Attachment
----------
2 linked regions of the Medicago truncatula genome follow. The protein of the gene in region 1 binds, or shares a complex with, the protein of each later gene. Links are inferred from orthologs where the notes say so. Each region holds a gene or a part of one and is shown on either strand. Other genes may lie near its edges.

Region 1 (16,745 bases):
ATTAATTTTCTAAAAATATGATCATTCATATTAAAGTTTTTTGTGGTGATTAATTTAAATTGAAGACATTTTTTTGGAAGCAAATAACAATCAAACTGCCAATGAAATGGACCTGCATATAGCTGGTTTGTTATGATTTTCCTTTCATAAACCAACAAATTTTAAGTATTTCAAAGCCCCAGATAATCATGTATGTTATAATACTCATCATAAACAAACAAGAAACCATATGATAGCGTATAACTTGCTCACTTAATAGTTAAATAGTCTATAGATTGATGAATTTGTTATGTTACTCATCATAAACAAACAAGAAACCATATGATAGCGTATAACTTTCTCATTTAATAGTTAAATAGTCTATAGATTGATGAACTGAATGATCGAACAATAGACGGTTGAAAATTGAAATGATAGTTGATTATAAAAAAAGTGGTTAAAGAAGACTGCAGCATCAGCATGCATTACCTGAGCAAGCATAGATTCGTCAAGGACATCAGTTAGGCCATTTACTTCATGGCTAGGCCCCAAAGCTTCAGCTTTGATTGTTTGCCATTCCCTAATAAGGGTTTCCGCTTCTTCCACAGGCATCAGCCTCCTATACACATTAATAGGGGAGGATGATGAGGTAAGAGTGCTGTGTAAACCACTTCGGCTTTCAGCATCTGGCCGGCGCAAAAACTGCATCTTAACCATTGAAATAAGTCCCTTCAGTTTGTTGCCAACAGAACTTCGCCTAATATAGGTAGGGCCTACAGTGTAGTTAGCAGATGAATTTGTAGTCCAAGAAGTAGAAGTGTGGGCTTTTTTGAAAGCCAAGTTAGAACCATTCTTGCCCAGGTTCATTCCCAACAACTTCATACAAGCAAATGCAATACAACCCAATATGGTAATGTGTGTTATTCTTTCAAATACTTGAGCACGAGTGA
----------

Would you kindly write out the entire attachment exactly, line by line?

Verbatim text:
2 linked regions of the Medicago truncatula genome follow. The protein of the gene in region 1 binds, or shares a complex with, the protein of each later gene. Links are inferred from orthologs where the notes say so. Each region holds a gene or a part of one and is shown on either strand. Other genes may lie near its edges.

Region 1 (16,745 bases):
ATTAATTTTCTAAAAATATGATCATTCATATTAAAGTTTTTTGTGGTGATTAATTTAAATTGAAGACATTTTTTTGGAAGCAAATAACAATCAAACTGCCAATGAAATGGACCTGCATATAGCTGGTTTGTTATGATTTTCCTTTCATAAACCAACAAATTTTAAGTATTTCAAAGCCCCAGATAATCATGTATGTTATAATACTCATCATAAACAAACAAGAAACCATATGATAGCGTATAACTTGCTCACTTAATAGTTAAATAGTCTATAGATTGATGAATTTGTTATGTTACTCATCATAAACAAACAAGAAACCATATGATAGCGTATAACTTTCTCATTTAATAGTTAAATAGTCTATAGATTGATGAACTGAATGATCGAACAATAGACGGTTGAAAATTGAAATGATAGTTGATTATAAAAAAAGTGGTTAAAGAAGACTGCAGCATCAGCATGCATTACCTGAGCAAGCATAGATTCGTCAAGGACATCAGTTAGGCCATTTACTTCATGGCTAGGCCCCAAAGCTTCAGCTTTGATTGTTTGCCATTCCCTAATAAGGGTTTCCGCTTCTTCCACAGGCATCAGCCTCCTATACACATTAATAGGGGAGGATGATGAGGTAAGAGTGCTGTGTAAACCACTTCGGCTTTCAGCATCTGGCCGGCGCAAAAACTGCATCTTAACCATTGAAATAAGTCCCTTCAGTTTGTTGCCAACAGAACTTCGCCTAATATAGGTAGGGCCTACAGTGTAGTTAGCAGATGAATTTGTAGTCCAAGAAGTAGAAGTGTGGGCTTTTTTGAAAGCCAAGTTAGAACCATTCTTGCCCAGGTTCATTCCCAACAACTTCATACAAGCAAATGCAATACAACCCAATATGGTAATGTGTGTTATTCTTTCAAATACTTGAGCACGAGTGA